Nearly every book in a university catalog has been checked out at one time or another by a student reading it as prim
...more
Ahmad Sharabiani
منظومهای حماسی در دوازده جلد، که «ویرژیل» شاعر روم باستان آن را در پایان سدهٔ نخست پیش از میلاد و به زبان لاتین سروده، «ویرژیل» راهنمای سفر دانته در دوزخ و برزخ کمدی الهی نیز هست. سرودهای شبانی، و سرودهای روستایی را نیز ایشان سروده است
Eneide, Virgil
عنوان: انه اید؛ اثر: ویرژیل؛ برگردان: میرجلال الدین کزازی؛ مشخصات نشر: تهران، نشر مرکز، 1381، در 479 ص، شابکها: 9643057151؛ 9643051099؛ 9789643057152؛ چاپ دوم 1375، چاپ سوم 1383، چاپ ششم 1387؛ واژه نامه دارد، نمایه دارد؛ موضوع: شعر حماسی لاتینی ترجمه
...more
Elise (TheBookishActress)
some funny reviews as to my opinions on this

1) this is filled with purple prose and instalove, complete with a hot sexy bad boy for the main character

2) hello my name is Aeneas Dark'ness Dementia Raven Way. I have long ebony black hair and some people say I look like Aphrodite (AN: if u don’t know who she is get da hell out of here!) I was sailing through the ever-mindful anger of the savage Juno. It was raining so there was no sun, which I was very happy about. A lot of gods stared at me. I put
...more
Edward
Feb 11, 2012 rated it it was amazing  ·  review of another edition
Introduction
Map


--The Aeneid

Translator's Postscript
Genealogy: The Royal Houses of Greece and Troy
Suggestions for Further Reading
Variants from the Oxford Classical Text
Notes on the Translation
Pronouncing Glossary
Trevor
Mar 09, 2008 rated it it was amazing  ·  review of another edition
Shelves: literature
I’ve been meaning to read the Aeneid for years. The Armorial Bearings of the City of Melbourne have the motto: Vires Acquirit Eundo which is taken from book four of the Aeneid. It translates as, “It gathers strength as it goes”. Melbourne’s first judge gave the young town the motto – but I’ve often wondered if those he gave it to had any idea that the reference is to sexual rumours spreading about Dido and Aeneas. Rumour being the swiftest of the Gods.

Anyway, there is a pop star who is called Di
...more
Robert
Mar 21, 2010 rated it it was ok  ·  review of another edition
Oh, Aeneid, it isn't you... it's me!

I tried to like you, Aeneid, I really did. And we had some good times, didn't we? But I have to admit that I think I was still a bit hung up on Iliad, and I was trying to make you something you aren't. That isn't fair to you, and it isn't fair to me.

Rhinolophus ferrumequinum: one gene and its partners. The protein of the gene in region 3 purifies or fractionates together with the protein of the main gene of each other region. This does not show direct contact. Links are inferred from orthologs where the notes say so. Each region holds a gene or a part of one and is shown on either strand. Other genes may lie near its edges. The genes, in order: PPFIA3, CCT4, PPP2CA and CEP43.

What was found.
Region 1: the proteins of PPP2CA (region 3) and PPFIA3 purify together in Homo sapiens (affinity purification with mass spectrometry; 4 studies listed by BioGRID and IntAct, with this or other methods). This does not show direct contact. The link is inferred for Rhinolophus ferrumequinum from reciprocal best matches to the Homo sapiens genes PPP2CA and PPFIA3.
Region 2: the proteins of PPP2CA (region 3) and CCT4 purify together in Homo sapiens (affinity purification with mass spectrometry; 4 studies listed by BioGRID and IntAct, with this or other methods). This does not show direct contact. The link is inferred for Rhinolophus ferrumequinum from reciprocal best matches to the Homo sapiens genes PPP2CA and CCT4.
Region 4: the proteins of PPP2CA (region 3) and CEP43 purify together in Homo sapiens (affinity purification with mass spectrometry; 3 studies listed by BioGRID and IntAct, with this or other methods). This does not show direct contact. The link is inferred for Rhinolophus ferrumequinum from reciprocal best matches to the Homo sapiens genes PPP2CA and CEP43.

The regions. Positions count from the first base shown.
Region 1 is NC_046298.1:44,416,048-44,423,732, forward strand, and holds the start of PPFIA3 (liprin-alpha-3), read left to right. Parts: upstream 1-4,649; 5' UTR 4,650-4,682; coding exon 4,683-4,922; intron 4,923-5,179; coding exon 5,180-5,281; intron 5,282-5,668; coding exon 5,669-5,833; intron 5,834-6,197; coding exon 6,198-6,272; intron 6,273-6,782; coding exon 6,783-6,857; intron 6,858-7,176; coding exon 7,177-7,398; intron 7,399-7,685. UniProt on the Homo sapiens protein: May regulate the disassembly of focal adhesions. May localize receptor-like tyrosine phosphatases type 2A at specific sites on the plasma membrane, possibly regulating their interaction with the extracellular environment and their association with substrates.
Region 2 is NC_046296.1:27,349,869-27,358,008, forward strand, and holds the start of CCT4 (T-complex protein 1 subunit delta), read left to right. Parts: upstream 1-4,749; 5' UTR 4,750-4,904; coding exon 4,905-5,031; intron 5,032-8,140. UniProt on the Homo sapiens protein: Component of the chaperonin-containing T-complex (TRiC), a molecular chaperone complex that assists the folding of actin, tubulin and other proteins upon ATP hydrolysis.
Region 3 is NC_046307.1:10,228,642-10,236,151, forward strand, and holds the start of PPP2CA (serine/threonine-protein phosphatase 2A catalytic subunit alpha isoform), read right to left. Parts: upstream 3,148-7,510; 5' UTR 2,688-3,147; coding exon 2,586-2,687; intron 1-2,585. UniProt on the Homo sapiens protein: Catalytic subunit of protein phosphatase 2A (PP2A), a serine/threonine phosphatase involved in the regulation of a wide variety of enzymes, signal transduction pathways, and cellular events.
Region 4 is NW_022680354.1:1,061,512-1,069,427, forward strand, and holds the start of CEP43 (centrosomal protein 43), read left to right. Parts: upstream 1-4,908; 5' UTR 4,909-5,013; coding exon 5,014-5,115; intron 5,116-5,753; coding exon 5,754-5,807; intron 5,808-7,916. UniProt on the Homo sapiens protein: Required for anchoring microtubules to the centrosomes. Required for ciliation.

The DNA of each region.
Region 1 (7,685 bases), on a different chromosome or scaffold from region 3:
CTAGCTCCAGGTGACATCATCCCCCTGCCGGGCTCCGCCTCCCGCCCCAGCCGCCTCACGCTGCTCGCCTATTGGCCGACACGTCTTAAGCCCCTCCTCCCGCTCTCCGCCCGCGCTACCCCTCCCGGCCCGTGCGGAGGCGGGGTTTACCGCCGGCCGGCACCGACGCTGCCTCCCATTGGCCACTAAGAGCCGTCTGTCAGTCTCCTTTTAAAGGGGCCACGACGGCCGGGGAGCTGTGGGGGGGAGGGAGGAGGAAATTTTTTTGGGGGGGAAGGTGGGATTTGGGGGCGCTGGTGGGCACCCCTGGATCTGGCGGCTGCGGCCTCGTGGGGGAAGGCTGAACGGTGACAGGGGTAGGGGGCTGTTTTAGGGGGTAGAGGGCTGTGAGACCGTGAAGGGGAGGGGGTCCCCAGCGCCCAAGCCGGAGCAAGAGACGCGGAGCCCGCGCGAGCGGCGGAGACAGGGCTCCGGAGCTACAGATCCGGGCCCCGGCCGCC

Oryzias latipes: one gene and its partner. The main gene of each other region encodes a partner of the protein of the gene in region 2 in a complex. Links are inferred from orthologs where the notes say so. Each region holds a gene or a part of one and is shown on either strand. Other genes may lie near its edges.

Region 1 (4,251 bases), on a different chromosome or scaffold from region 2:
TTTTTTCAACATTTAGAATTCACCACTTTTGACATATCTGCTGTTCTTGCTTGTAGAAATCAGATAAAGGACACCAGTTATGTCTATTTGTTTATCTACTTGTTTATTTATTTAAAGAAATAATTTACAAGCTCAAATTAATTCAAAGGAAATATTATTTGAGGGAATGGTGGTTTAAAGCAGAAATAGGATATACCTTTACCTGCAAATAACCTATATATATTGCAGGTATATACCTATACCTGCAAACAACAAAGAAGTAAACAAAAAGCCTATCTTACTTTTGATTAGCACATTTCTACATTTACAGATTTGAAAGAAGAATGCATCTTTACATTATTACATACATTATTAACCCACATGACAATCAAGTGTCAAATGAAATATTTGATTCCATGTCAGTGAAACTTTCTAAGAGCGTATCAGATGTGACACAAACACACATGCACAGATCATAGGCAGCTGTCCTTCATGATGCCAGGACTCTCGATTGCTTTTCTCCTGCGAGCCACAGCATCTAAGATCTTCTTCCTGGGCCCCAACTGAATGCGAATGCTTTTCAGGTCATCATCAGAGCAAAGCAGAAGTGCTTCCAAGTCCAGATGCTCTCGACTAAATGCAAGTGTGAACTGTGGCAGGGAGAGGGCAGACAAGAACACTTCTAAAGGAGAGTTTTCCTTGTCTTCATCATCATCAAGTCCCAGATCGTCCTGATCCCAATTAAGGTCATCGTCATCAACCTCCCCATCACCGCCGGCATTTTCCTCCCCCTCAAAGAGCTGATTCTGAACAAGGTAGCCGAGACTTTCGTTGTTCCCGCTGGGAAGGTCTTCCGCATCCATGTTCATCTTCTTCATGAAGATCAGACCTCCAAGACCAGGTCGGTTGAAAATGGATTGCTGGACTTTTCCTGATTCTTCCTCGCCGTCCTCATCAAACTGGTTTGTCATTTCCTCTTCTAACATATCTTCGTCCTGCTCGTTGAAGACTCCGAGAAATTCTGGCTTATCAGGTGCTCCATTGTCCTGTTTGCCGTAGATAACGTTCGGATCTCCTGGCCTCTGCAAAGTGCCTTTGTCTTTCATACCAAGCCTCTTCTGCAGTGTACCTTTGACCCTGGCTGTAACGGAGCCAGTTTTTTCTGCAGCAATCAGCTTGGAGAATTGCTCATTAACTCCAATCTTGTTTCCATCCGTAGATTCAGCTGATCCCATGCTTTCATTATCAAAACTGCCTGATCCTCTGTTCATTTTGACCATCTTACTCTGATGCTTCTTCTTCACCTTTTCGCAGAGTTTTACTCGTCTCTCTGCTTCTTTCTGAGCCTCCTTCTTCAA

You've got such nice language in you. Such poetry! I'm sure that someone will come along soon who can appreciate you for what you are. You deserve it. Really. You're a wonderful story; you're just not for me.

I fina
...more
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Goodreads Librari...: Merge and add info 4 15 Jun 20, 2017 08:57AM  
The Roman History...: SEPTEMBER 2016 - The Aeneid 4 15 Oct 10, 2016 10:31AM  
You'll love this ...: August 2015 - The Aeneid 48 37 Aug 27, 2015 06:47PM  
Ancient and Medie...: The Aeneid 1 10 Jan 17, 2015 10:38AM  
  • The Complete Poems
  • The Oresteia  (Ορέστεια, #1-3)
  • The Sixteen Satires
  • The Odes of Horace
  • Metamorphoses
  • The Satyricon
  • The Way Things Are: The De Rerum Natura
  • The Golden Ass
  • Pharsalia: The Civil War
  • The Early History of Rome (The History of Rome, #1-5)
  • Euripides V: Electra / The Phoenician Women / The Bacchae
  • Theogony/Works and Days
  • The Portable Dante
  • The Annals of Imperial Rome
  • Poems and Fragments
  • Frogs and Other Plays
919
Publius Vergilius Maro (October 15, 70 BCE – September 21, 19 BCE), usually called Virgil or Vergil /ˈvɜrdʒəl/ in English, was an ancient Roman poet of the Augustan period. He is known for three major works of Latin literature, the Eclogues (or Bucolics), the Georgics, and the epic Aeneid. A number of minor poems, collected in the Appendix Vergiliana, are sometimes attributed to him.

Virgil is trad
...more
More about Virgil...
Fléctere si néqueo súperos Acheronta movebo - If I cannot move heaven, I will raise hell.” 427 likes
“The descent into Hell is easy” 176 likes